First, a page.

Pain and Suffering in Ohio Personal Injury Cases

In a personal injury case, in addition to compensation for economic damages, the victim may also be entitled to receive non-economic damages for the “pain and suffering” experienced as a result of the injury suffered. Pain and suffering refers to the mental stress, physical pain, discomfort and emotional pain suffered by the victim as a result of the accident. Depression, anxiety, fear, and nightmares are a few examples of the ensuing pain and suffering that a victim might experience after suffering an injury.

For example, a person who was injured in a car accident may suffer back and shoulder pain after the accident. If the pain is extreme, it might also lead to sleepless nights and stress. All these effects are included while calculating the pain and suffering in a personal injury claim. However, unlike other economic damages such as compensation for medical or hospital bills, calculating the value of ‘pain and suffering’ is not an easy task and involves a multitude of factors.

Pain and suffering damages include compensation for both current and future pain. Further, loss of companionship, society, training, or education is also included within the definition of pain and suffering.

Evidence Required to Prove Pain and Suffering

It might be useful to have the following evidence to support a pain and suffering claim:

  1. Prescription records of the pain relief medication taken and other medical records.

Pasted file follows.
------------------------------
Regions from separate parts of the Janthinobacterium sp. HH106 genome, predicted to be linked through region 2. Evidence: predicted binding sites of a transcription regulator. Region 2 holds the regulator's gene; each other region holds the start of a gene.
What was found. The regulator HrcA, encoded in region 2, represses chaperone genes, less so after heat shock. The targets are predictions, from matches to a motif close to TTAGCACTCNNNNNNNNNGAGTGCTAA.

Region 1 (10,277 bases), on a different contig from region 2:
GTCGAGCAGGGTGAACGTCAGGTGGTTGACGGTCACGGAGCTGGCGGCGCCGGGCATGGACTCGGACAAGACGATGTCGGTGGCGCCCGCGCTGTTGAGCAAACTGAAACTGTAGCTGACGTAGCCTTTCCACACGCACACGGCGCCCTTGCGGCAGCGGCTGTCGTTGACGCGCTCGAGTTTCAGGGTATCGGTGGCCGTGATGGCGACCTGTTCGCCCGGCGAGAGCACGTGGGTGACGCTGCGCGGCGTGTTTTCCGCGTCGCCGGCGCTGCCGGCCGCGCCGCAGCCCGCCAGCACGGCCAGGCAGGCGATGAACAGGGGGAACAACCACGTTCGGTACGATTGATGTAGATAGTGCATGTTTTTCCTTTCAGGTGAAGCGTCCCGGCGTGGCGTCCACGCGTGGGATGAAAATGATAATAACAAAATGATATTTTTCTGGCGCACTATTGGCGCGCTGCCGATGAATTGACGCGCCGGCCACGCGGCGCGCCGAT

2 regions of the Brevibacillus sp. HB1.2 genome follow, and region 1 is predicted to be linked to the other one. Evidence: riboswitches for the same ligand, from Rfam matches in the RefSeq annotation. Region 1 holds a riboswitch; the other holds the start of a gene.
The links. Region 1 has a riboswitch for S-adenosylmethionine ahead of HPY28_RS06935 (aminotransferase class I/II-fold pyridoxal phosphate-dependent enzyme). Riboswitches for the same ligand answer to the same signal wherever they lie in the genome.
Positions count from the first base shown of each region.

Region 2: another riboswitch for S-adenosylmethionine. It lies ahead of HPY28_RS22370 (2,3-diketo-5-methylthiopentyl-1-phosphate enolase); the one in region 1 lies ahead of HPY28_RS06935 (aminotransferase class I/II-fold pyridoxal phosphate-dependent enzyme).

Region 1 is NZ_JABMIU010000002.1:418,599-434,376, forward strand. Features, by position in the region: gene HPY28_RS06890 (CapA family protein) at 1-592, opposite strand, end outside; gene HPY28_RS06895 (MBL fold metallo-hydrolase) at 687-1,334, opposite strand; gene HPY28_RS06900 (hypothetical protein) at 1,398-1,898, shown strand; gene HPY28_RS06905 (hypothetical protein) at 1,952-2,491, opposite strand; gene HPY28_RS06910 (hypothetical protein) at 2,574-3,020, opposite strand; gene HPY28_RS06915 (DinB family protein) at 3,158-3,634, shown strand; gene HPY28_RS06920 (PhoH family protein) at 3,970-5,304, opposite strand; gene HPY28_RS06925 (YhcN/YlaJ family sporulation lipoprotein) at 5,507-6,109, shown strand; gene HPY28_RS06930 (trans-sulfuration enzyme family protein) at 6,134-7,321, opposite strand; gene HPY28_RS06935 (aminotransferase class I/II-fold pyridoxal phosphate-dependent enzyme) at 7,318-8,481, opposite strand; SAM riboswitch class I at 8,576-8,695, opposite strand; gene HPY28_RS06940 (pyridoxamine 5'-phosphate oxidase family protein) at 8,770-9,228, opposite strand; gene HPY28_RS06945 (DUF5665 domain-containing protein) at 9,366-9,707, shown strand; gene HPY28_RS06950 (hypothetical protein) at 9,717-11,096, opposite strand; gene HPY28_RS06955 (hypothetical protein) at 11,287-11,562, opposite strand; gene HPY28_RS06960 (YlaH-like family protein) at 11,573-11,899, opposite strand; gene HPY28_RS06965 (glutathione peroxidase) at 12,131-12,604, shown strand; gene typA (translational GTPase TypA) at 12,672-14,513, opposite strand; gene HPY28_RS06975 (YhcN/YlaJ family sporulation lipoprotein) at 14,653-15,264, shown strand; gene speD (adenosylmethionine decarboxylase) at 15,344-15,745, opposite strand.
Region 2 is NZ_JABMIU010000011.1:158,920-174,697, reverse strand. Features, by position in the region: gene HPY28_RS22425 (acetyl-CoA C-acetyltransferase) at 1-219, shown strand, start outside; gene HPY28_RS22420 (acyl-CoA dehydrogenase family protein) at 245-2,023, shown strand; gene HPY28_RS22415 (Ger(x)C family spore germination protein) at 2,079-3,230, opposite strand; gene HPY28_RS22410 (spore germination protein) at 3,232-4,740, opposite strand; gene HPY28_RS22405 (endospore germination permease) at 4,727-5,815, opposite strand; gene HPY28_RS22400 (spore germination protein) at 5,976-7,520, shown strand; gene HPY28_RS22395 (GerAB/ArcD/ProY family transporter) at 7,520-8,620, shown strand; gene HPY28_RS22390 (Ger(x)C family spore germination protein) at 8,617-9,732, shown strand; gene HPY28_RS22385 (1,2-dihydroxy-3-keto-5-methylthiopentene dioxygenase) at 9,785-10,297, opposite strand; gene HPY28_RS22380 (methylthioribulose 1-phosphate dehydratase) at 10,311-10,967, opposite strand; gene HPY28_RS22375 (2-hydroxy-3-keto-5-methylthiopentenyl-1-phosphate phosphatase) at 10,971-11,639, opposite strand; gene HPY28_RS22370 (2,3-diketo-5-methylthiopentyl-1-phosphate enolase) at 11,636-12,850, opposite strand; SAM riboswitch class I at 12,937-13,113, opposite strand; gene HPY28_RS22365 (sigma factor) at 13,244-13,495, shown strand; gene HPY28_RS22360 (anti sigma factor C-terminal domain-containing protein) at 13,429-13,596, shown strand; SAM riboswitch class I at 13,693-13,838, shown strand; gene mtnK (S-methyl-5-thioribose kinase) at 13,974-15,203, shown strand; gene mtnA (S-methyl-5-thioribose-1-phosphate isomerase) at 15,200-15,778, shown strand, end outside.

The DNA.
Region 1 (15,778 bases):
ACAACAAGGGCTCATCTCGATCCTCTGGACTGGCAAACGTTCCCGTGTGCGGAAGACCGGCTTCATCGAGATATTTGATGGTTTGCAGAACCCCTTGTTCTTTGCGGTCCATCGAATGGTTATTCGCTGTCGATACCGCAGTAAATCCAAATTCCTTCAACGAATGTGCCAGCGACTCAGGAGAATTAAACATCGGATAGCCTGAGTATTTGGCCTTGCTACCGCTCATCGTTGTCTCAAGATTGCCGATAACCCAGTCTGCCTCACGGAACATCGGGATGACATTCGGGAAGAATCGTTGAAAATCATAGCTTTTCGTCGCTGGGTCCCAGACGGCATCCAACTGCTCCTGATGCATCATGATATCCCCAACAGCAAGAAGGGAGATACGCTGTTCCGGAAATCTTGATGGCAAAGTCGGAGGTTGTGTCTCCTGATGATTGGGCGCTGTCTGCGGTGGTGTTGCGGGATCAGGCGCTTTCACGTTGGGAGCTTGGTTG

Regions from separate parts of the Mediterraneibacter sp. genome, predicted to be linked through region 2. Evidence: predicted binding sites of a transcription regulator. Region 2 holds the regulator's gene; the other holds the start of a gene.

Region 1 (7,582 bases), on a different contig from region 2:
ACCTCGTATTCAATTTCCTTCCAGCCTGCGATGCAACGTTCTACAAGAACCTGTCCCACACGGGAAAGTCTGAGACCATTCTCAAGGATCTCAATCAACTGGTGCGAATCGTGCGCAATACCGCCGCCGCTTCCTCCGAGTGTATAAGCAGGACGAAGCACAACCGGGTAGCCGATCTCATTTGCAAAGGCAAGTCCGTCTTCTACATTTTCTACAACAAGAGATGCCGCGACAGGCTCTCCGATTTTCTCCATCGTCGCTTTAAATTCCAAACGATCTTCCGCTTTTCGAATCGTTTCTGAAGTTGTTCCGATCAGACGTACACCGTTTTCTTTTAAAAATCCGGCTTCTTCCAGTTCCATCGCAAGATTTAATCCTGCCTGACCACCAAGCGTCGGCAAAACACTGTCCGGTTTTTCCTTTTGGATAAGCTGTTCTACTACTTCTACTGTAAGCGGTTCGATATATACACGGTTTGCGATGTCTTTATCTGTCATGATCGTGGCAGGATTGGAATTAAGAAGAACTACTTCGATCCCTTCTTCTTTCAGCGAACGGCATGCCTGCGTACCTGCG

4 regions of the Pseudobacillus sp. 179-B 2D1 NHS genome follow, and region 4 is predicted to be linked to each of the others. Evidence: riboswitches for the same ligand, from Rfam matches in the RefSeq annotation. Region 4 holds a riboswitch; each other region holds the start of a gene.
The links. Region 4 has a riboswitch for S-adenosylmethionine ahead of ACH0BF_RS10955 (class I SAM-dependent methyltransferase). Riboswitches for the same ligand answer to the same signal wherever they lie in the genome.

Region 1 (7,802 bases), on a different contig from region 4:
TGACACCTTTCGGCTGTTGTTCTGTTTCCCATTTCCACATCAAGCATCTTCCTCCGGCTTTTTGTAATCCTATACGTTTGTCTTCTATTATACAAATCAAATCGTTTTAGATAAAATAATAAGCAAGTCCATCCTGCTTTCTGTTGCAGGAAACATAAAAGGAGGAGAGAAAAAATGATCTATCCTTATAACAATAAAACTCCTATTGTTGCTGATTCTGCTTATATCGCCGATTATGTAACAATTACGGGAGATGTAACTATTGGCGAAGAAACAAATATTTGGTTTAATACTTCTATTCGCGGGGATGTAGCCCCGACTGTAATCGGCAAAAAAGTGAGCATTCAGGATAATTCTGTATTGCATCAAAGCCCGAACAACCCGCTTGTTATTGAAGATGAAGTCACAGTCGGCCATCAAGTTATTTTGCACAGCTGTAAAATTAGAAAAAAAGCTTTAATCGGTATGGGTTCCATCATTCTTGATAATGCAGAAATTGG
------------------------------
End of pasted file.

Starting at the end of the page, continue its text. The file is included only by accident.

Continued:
2. Expert medical opinion.
  3. Testimony of colleagues, friends or family explaining the effect of the injury on daily life.
  4. Victim’s own testimony

Maximum Damages for Pain and Suffering

Ohio Laws prescribe an upper limit on damages that can be sought as compensation for pain and suffering. Currently, the limit is set at $250,000 or three times the economic damages, whichever is greater, subject to a maximum of $350,000 per plaintiff and $500,000 per occurrence. However, no upper limit is prescribed for accidents where the victim suffered a catastrophic injury such as loss of limb.

It is also important to keep in mind that Ohio laws also take into account the contributory negligence or shared negligence of the victim. This means that a victim can recover damages for pain and suffering only if they are at 50% fault or less.

Further, generally, Ohio personal injury claims for personal and property damage usually have a two-year limitation period.

If you or a loved one suffered injury as a result of negligence of another person, contact our legal team today for a Free Consultation to understand your legal right to claim damages for pain and suffering. Contact Ziccarelli & Martello today to speak to an experienced Ohio Personal Injury Attorney.